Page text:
SEO – Relevant Filenames – Tutorial
SEO – Relevant Filenames
One of the simplest methods to improve your search engine optimization is to look at the way you name your files. Before writing this tutorial, we did a lot of research on file-names and found that search engines like Google give too much importance to file names. You should think what you want put in your web page and then give a relevant file name to this page.
Just try giving any keyword in Google search engine and you will find file names highlighted with the keyword you have given. It proves that your file name should have appropriate keywords.
File Naming Style
The filename should preferably be short and descriptive.
It is always good to use same keywords in a filename as well as in page title.
Do not use filenames such as service.htm or job.htm as they are generic. Use actual service name in your file name such as computer-repairing.htm.
Do not use more than 3-4 words in file names.
Separate the keywords with hyphens rather than underscores.
Try to use 2 keywords if possible.
File Name Example
Listed below are some filenames which would be ideal from the users’ point of view as well as SEO.
slazenger-brand-balls.html wimbledon-brand-balls.html wilson-brand-balls.html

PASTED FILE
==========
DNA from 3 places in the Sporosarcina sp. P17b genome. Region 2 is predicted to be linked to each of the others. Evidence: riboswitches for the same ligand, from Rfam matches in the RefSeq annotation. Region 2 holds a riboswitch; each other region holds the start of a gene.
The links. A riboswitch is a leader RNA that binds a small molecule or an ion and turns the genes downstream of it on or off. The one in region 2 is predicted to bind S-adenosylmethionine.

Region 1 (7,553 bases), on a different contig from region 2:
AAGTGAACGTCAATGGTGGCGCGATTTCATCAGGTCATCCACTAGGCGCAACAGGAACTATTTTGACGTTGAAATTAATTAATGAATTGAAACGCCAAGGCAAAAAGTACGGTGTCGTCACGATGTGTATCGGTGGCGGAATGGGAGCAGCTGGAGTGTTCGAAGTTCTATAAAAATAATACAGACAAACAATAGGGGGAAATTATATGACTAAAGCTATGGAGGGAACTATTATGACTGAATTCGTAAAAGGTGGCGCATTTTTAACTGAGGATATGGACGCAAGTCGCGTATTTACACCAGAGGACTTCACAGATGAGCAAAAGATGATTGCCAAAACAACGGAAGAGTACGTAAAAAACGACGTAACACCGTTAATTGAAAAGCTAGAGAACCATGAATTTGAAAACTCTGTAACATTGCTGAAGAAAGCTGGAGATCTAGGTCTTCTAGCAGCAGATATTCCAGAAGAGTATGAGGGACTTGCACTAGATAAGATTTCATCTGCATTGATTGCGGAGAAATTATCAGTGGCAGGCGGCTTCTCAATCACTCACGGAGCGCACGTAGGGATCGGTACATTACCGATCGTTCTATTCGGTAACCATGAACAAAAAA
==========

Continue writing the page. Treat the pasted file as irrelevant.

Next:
Notice that the keywords are separated by hyphens rather than underscores. Google sees good filenames as follows:
seo-relevant-filename as seo relevant filename(good)
Filenames with underscores are not a good option.
seo_relevant_filename as seorelevantfilename (not good)
You should notice that .html, .htm, .php and any other extension do NOTHING for your visitors, and they are simply a means of offloading some of the work of configuring your webserver properly onto your visitor’s. In effect, you are asking your site visitors to tell your webserver HOW to produce the page, not which one?
Many Web masters think that it is a good idea to use filename without using extension. It may help you, but not a whole lot.
URL Sub-Directory Name
From Search Engine Optimization point of view, URL sub-directory name hardly matters. You can try giving any keyword in any search, and you will not find any sub-directory name matching with your keywords. But from the user’s point of view, you should keep an abbreviated sub-directory name.
Keep the following points in mind before naming your files:
Keep the web page filename short, simple, descriptive, and relevant to the page content.
Try to use a maximum of 3-4 keywords in your filename, and these keywords should appear on your web page title as well.
Separate all keywords with hyphen rather than with underscore.
Keep your sub-directories name as short as possible.
Restrict the file size to less than 101K because Google chops almost everything above that.